Information on Equifax Breach
Equifax, one of the nation’s three major credit reporting agencies, recently reported a security breach. If you have a credit report, it may be likely that you’re one of the 143 million American consumers whose sensitive personal information was exposed in this incident.
According to the Federal Trade Commission, one of the federal agencies charged with protecting consumers, there are several important steps you may want to take to protect your information from being misused. Some of these steps are outlined below. You may also want to visit the FTC website for further information concerning the Equifax data breach and helpful tips to protect your information: https://www.consumer.ftc.gov/blog/2017/09/equifax-data-breach-what-do.
- Visit Equifax’s website, www.equifaxsecurity2017.com, for more information.
- Check your credit reports from Equifax, Experian, and TransUnion – for free – by visiting annualcreditreport.com. Accounts or activity that you don’t recognize could indicate identity theft. Visit IdentityTheft.gov to find out what to do.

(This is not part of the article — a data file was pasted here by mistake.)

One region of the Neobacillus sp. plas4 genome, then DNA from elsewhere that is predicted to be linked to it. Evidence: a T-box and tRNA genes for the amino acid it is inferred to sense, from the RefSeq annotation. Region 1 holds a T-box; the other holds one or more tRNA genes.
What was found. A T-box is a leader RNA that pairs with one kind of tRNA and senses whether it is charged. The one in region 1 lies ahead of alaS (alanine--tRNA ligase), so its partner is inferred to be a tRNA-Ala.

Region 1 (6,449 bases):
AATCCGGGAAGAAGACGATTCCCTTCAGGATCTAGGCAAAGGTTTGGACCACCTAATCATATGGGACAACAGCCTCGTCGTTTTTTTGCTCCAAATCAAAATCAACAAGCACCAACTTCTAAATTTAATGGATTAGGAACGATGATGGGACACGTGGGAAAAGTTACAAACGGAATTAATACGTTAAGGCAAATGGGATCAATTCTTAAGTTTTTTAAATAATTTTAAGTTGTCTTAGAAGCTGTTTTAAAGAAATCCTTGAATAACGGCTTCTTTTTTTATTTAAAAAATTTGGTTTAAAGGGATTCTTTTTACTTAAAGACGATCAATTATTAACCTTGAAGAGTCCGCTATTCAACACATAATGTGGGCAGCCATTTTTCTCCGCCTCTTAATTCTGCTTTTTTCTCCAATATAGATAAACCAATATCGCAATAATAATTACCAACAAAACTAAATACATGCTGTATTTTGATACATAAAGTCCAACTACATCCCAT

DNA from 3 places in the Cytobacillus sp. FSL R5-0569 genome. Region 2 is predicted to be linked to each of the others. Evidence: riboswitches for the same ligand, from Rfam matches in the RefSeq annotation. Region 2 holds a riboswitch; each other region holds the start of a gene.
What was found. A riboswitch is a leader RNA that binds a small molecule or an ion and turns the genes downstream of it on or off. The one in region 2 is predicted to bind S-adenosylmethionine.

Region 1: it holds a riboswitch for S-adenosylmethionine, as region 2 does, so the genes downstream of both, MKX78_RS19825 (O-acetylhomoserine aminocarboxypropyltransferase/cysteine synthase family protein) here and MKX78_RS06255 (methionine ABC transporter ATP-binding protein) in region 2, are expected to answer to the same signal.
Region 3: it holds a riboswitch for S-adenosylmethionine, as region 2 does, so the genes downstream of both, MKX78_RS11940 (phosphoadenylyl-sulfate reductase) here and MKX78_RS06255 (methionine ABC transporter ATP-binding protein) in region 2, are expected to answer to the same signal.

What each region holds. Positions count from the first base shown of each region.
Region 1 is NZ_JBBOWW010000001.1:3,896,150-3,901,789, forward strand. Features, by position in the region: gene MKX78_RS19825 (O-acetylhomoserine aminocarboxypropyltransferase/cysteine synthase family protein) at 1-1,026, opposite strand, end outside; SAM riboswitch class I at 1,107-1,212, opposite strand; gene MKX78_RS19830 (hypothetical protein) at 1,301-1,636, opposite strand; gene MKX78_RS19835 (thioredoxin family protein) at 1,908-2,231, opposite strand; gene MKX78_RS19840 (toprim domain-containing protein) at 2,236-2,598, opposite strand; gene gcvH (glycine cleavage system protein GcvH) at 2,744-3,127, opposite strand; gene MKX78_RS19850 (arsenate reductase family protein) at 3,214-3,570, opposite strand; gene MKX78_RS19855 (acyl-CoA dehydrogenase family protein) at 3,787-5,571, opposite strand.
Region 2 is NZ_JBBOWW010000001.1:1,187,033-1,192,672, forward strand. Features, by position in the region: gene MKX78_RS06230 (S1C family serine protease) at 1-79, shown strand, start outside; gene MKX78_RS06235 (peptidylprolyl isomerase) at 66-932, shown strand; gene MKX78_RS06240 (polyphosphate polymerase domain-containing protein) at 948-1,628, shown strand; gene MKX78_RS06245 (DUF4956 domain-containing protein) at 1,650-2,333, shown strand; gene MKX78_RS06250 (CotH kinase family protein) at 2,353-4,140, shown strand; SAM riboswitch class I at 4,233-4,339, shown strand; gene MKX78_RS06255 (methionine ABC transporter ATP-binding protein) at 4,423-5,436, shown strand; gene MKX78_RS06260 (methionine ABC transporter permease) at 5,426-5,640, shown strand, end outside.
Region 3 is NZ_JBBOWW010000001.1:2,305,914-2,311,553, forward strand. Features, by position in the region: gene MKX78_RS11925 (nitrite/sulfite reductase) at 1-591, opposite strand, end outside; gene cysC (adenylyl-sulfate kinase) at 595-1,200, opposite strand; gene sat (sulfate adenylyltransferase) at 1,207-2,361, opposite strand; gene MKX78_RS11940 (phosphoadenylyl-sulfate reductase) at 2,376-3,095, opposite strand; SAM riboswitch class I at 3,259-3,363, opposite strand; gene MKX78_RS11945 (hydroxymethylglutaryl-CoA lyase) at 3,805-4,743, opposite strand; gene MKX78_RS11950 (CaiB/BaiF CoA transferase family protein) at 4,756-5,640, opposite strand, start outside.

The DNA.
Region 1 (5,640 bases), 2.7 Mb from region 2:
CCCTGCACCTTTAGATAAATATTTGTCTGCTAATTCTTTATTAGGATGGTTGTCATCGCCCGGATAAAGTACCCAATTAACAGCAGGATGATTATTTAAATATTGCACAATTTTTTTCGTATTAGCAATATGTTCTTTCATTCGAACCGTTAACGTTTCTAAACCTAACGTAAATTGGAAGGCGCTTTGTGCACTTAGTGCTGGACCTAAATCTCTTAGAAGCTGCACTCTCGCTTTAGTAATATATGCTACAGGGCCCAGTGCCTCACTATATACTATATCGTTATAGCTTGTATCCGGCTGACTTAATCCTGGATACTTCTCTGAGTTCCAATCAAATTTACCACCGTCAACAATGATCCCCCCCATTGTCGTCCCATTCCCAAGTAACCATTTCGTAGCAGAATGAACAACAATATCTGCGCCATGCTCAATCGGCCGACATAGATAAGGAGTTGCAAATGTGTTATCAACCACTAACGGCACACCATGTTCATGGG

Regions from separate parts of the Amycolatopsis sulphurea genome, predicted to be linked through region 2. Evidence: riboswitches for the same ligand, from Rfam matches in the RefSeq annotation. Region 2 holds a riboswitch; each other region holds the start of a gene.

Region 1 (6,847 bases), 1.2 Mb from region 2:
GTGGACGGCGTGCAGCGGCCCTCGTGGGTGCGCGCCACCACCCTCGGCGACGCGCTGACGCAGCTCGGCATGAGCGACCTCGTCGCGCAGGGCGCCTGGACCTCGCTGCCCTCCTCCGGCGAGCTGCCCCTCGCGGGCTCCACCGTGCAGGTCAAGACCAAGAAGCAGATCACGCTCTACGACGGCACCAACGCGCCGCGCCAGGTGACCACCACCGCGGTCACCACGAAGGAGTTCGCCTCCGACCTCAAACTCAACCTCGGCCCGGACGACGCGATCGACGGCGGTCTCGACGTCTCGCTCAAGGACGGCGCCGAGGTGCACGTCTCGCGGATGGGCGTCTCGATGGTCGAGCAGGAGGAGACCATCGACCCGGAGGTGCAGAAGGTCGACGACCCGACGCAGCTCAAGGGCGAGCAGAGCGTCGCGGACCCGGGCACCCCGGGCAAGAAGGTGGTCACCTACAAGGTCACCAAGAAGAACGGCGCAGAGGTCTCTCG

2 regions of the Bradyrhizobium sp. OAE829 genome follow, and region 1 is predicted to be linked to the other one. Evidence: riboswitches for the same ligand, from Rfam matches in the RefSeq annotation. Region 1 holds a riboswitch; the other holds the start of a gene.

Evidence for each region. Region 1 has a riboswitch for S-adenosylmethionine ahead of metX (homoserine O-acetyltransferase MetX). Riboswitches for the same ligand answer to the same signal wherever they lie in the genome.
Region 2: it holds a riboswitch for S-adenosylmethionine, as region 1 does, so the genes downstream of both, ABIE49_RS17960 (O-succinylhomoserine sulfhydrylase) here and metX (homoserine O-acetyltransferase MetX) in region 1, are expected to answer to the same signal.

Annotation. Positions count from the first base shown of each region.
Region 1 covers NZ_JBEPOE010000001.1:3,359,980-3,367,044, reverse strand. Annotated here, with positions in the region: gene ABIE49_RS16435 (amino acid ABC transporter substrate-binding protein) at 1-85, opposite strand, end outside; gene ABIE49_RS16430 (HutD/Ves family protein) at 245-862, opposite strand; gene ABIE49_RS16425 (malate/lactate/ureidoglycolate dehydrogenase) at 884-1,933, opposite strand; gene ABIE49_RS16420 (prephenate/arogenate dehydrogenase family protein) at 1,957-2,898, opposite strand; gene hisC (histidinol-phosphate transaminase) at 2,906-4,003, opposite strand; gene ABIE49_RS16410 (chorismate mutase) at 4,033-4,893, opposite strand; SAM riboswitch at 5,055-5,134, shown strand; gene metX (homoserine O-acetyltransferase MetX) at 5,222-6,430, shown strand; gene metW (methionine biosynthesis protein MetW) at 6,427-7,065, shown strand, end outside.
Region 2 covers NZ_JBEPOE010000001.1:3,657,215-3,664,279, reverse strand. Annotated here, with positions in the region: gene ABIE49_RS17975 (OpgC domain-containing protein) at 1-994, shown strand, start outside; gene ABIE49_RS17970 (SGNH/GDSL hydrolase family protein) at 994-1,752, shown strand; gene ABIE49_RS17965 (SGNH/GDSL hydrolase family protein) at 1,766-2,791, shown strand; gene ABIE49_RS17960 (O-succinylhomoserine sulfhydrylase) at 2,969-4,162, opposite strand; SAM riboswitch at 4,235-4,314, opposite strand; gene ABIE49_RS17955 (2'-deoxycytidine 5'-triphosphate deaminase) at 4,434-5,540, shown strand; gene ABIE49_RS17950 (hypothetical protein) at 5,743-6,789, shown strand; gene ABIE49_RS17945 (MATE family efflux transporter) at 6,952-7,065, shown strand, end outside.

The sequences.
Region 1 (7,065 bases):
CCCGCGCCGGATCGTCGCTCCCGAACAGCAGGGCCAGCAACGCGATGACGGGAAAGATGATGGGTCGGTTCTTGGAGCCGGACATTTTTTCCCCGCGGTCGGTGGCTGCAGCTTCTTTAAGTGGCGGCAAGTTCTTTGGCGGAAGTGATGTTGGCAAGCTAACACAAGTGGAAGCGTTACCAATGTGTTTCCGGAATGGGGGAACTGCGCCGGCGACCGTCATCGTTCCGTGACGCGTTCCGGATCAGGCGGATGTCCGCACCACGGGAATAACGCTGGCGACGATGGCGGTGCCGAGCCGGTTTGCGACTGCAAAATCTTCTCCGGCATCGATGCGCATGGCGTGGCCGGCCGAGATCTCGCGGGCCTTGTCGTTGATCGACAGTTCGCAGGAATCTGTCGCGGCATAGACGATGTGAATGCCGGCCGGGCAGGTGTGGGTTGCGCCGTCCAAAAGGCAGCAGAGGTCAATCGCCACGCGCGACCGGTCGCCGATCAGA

- Consider placing a credit freeze on your credit report. A credit freeze makes it harder for someone to open a new account in your name. Keep in mind that a credit freeze won’t prevent a thief from making charges to your existing accounts. Credit freeze FAQs: https://www.consumer.ftc.gov/articles/0497-credit-freeze-faqs.
- Monitor your existing credit card and bank accounts closely for charges you don’t recognize. Other clues that someone may have stolen your identity include withdrawals from your bank account that you can’t explain and/or debt collectors calling you about debts that aren’t yours.
- If you decide against a credit freeze, consider placing a fraud alert on your credit report. A fraud alert warns creditors that you may be an identity theft victim and that they should verify that anyone seeking credit in your name really is you. Info on placing a fraud alert: https://www.consumer.ftc.gov/articles/0497-credit-freeze-faqs.
- File your taxes early – as soon as you have the tax information you need, before a scammer can. Tax identity theft happens when someone uses your Social Security number to get a tax refund or a job. Respond right away to letters from the IRS. The IRS never asks taxpayers for personal information via email, text messages or social media. Here’s the link for further information and what to do if you receive something that is suspicious: https://www.irs.gov/privacy-disclosure/report-phishing.
- Visit IdentityTheft.gov/databreach to learn more about protecting yourself after a data breach.
Northwest FCS data systems were not affected by this incident. We do not provide customer-member information to credit reporting agencies. We remain committed to the privacy and security of our customer-members’ information.